You Little Sh*t

Last week I revised a story told in my book Playing with Sharp Objects. Made me laugh. I’m going to do it again. Here’s another story about school that makes me laugh. Hope you laugh too. Enjoy.


Mr. Tragai was an English teacher at my high school. I had him in 11th grade. 1st hour. With my good friend Josh. And I’m disguising Mr. Tragai’s name here. But not Josh’s. Because I only say good things about Josh.

Mr. Tragai was in his fifties. Had a black beard and oversized glasses. Shiny bald head, too. I became obsessed with drawing pictures of Tragai’s face. I filled pages of my 11th grade Journalism notebook with sketches of Tragai’s bald head. On different bodies. To make Josh laugh.

Mr. Tragai would have the body of a newborn baby. He’d be holding a rattle and wearing a diaper. Or Tragai’s head would be atop a giraffe’s neck or in between a bat’s wings. My favorite version of Mr. Tragai was a picture of him as a dominatrix. A leather vest, a whip, and a gimp on a chain leash. Good fun. Mr. Tragai once walked by our table when my notebook was open. He saw my work. It was embarrassing for everyone.

Here’s the reason I spent so much time drawing in Mr. Tragai’s class: Tragai was, without a doubt, the most boring teacher I’ve ever had. His voice was quiet. Tragai’s speech patterns were rhythmic and slow. He was a white noise machine.

Each day, Mr. Tragai would turn on his ancient overhead projector. He’d stand beside it, and read words from slides. It was miserable. And boring. And soothing. Especially for a dapper young 11th grader who was usually up late closing the local McDonalds. Did you know I was a manager at McDonalds when I was 16? I don’t like to brag, but I was a big deal. My tie smelled like grease, but it was a tie all the same.

Tragai was boring, but I did enjoy writing articles in his Journalism class. My favorite piece detailed the trip that my German class took to Germany over the summer. I didn’t go. And I didn’t actually conduct interviews. I made the whole thing up. Quotes and all.

“None of this is true!” Josh told me when I showed him my story. “You can’t turn this in.”

“Watch me.”

“You’re an idiot, Sam.”

I was unkind to my German teacher and fellow German students in the article. Made it sounds like their trip to Germany was debauchery. Tragai didn’t care. He published the article in the next issues of the school newspaper, and I learned that there were no consequences for fictionalizing journalism.

Reporters for Fox News probably had similar experiences in school.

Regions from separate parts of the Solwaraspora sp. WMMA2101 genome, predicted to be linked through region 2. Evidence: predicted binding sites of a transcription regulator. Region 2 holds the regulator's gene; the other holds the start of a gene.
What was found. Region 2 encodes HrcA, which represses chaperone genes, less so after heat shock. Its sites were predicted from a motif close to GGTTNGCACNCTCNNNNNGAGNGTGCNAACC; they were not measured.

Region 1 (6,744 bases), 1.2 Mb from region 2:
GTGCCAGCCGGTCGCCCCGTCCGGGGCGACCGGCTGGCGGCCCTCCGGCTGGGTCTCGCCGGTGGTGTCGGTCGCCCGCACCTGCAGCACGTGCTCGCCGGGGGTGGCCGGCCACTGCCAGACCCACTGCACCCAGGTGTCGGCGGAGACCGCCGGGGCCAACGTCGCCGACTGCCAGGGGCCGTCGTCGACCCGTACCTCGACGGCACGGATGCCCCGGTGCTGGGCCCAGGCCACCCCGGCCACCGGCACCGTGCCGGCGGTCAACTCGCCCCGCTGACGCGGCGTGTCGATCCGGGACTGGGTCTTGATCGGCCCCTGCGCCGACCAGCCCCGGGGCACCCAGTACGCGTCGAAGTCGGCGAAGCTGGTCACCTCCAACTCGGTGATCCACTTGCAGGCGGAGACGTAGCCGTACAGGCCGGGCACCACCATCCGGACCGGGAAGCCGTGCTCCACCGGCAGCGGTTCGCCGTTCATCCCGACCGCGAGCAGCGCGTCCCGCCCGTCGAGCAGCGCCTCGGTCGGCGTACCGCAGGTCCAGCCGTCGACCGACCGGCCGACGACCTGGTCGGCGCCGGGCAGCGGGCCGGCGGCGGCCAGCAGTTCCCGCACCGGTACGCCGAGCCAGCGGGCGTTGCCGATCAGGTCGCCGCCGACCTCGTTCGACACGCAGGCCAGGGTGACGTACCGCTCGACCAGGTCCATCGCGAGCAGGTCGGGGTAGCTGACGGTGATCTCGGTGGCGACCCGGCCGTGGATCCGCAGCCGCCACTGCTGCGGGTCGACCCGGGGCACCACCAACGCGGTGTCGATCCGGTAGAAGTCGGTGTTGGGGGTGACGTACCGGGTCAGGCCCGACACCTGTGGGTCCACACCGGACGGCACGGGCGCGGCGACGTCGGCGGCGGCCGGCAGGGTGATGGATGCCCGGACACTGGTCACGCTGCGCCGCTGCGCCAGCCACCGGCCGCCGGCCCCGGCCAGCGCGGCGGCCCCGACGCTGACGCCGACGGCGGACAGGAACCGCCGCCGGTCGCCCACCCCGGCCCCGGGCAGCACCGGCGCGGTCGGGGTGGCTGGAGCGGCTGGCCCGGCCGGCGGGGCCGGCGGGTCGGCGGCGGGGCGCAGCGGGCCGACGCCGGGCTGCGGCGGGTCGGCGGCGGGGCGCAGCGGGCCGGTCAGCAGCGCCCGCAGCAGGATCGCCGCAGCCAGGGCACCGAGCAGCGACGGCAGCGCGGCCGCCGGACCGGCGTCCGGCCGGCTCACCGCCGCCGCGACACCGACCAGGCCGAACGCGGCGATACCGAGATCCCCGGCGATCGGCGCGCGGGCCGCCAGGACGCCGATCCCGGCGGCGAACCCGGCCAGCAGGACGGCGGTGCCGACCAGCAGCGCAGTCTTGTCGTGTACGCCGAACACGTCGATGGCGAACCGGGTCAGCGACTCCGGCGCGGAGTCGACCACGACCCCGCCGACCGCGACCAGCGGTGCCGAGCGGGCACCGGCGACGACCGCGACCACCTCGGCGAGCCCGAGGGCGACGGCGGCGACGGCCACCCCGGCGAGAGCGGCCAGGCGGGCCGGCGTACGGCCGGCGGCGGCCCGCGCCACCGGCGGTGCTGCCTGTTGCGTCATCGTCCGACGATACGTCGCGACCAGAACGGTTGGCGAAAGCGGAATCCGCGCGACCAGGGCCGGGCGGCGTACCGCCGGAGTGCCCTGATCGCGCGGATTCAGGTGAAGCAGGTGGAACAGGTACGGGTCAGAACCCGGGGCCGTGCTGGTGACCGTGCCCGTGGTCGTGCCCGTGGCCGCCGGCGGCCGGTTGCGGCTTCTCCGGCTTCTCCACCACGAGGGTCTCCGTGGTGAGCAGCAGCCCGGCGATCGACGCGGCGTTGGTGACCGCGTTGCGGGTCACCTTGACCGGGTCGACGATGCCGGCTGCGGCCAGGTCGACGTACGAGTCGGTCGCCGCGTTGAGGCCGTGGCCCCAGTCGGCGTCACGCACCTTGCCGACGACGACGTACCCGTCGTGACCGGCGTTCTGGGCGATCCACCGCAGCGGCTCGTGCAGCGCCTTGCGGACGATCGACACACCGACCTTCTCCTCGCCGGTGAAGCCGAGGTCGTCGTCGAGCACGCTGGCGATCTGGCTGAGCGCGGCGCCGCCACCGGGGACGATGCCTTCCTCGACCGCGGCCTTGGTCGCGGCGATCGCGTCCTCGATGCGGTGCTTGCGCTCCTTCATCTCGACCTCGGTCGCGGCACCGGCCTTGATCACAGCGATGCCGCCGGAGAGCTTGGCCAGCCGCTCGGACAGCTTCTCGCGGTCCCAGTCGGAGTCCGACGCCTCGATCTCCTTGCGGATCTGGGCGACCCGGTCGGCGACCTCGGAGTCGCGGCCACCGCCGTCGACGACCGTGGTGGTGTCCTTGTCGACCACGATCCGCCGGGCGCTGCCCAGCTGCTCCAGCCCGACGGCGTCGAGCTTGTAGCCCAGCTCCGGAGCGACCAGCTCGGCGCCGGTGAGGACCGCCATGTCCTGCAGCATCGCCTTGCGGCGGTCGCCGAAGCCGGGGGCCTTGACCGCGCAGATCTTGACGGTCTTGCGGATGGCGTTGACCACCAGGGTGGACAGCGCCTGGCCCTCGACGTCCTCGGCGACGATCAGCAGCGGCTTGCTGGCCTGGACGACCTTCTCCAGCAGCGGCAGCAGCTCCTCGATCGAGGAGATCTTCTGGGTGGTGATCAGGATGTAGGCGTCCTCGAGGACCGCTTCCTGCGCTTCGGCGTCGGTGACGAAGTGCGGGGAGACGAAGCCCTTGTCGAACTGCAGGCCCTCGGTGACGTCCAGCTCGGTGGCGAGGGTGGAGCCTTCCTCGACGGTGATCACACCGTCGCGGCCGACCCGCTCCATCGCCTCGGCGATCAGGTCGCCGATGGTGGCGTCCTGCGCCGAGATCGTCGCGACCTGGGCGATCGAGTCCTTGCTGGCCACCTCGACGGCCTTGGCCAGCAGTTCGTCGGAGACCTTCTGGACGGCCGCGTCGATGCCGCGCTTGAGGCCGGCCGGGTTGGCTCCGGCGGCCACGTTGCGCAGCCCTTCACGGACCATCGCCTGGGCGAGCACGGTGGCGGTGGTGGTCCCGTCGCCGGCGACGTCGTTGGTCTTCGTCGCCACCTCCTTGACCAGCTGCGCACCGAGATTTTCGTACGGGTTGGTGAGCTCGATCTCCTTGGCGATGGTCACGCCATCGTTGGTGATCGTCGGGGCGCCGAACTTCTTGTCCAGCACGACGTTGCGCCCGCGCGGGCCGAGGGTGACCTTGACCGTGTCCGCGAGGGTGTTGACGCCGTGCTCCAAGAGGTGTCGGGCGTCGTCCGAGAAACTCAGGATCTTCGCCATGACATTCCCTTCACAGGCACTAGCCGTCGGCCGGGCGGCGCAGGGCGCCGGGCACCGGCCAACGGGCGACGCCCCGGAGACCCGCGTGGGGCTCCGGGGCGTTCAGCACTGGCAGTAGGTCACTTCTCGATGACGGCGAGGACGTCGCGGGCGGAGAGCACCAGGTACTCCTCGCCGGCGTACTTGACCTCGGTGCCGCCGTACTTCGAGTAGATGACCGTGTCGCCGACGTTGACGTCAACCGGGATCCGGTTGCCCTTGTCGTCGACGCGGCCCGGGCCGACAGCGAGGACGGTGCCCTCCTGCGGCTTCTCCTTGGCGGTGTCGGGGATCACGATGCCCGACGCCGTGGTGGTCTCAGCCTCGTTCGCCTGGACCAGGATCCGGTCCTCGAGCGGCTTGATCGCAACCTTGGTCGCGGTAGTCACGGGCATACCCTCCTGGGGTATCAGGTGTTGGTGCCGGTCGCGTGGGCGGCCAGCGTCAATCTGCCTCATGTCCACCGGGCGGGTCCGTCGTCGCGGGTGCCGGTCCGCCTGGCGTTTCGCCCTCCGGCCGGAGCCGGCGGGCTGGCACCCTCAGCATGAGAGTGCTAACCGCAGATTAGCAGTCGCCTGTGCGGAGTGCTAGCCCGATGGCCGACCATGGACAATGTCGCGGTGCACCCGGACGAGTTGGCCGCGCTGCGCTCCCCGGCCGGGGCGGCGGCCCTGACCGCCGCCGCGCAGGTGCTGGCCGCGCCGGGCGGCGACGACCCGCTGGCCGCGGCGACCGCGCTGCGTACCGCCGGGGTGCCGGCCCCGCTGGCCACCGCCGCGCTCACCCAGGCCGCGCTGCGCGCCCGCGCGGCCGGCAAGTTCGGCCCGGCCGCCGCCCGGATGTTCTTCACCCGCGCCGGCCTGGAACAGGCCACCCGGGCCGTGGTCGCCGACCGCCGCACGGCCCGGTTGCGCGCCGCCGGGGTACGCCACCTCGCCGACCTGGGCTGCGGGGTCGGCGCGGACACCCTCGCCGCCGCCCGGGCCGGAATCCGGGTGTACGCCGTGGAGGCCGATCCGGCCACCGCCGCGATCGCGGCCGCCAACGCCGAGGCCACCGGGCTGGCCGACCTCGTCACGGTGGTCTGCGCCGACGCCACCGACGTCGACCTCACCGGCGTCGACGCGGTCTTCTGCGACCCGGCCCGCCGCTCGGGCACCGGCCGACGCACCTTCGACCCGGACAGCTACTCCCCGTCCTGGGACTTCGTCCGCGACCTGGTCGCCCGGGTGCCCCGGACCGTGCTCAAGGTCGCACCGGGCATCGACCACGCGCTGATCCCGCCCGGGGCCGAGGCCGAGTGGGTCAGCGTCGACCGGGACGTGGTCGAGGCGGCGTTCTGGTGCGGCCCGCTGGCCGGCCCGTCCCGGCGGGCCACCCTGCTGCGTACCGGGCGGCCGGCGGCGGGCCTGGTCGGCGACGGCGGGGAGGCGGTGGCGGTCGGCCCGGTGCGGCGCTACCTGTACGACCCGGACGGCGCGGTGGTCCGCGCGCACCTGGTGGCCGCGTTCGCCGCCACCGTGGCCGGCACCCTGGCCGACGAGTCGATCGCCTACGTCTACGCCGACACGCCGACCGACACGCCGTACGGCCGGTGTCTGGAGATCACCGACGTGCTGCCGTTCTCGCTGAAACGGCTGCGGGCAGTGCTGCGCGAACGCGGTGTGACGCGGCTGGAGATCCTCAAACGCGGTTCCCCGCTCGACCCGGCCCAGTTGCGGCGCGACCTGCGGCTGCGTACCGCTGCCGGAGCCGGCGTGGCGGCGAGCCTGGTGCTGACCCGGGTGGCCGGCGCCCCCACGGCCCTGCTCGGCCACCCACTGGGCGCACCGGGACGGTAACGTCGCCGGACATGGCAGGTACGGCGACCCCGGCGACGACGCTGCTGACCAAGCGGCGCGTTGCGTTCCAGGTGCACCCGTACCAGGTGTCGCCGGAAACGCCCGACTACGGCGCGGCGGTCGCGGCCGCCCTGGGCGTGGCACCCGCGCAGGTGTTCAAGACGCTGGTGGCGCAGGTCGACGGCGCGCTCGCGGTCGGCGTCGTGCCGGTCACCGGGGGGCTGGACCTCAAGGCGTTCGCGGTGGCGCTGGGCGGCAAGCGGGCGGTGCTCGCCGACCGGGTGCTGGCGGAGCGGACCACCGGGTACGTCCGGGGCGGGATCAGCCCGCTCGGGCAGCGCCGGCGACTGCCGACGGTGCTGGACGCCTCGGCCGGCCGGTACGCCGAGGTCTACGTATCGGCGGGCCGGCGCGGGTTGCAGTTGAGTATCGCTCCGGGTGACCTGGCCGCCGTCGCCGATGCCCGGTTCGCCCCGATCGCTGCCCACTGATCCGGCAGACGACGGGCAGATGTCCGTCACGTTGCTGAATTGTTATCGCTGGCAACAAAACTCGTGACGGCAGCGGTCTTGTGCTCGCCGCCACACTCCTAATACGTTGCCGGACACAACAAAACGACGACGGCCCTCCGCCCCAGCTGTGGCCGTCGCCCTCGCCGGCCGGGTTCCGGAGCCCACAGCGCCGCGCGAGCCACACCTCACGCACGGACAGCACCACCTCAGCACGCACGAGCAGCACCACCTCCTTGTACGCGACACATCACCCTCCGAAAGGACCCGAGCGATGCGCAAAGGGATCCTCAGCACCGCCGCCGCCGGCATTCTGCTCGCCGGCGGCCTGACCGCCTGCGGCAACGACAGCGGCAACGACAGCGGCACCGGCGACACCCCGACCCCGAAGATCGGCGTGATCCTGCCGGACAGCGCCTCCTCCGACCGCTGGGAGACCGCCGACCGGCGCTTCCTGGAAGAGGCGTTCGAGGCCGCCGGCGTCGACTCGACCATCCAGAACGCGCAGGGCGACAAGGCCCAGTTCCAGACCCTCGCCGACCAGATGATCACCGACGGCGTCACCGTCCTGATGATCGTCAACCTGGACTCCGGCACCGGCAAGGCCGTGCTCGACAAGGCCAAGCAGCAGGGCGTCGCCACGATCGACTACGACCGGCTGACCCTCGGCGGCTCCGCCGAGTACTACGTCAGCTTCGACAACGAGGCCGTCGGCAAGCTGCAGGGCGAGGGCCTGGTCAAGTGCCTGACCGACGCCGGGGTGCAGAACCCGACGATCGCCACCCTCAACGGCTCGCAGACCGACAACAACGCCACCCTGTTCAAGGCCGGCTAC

I worked the closing shift at McDonald’s on Mondays, Wednesdays, and Fridays. Josh also worked the closing shift. At a local movie theatre. Worse, both Josh and I often went over to our girlfriend’s houses after work and didn’t get home until one or two in the morning. Crazy kids. This meant we were exhausted by the time we arrived at Tragai’s Journalism class. And we sat in the front of the room, near his soothing projector. The slow hum of the projector’s fan and the warmth of the light sang us to sleep each morning.

Mr. Tragai’s style of lecturing was unique. Or maybe it wasn’t. I guess there are other boring teachers, too. The man would begin talking. Then, regardless of whether his audience was alive or dead, he would continue talking. Most of the class fell asleep. Mr. Tragai didn’t seem to care. More often than not, Tragai would talk through an entire period without once interacting with us. Students would show up late, and Mr. Tragai would ignore them as they sat down and fell asleep in their seats. At least Josh and I were on time.

One morning, after a particularly late night, I arrived at his class in need of sleep. He turned on his projector and I was out. Like a light. Now, I often fell asleep in strategic ways. For example, I would place my cheek in my hand so that I was able to remain erect during my slumber. On this morning, without intending to, I fell asleep with my middle finger extended. Unfortunately, my middle finger was pointing directly at Tragai.

A quiet, passive-aggressive voice pierced my peaceful slumber that morning.

“You little shit.”

I started to wake up. The energy in the room had changed. I heard the voice again.

“You little shit.”

I opened my eyes and realized, for the first time the entire semester, Tragai was addressing his students during a lecture. In fact, he was talking directly to me.

“You little shit,” Tragai said to me a third time. “Get out of my classroom.”

I didn’t realize my middle finger was extended. I was so confused. I looked at Josh. My friend’s mouth was agape. He was as confused as I was.

I got up and left the classroom. I sat in the hallway for the period. To be fair, I curled up and fell asleep until the bell rang.

Mr. Tragai came out and asked me to talk with him after class. Josh waited for me outside his classroom.

“Why were you flicking me off?” Tragai snarled at me.

“What?” I asked.

“You were flicking me off during class.”

“I’m sorry, Mr. Tragai, I really didn’t mean to. I must have fallen asleep with my finger extended.”

“Oh,” he said.


“Well, don’t let it happen again.”


I left the room. Mr. Tragai and I didn’t have any more personal interactions after this experience.

I slept through the semester, received an “A” in his class, and made a point not to extend my middle finger during naps in school from that point forward.

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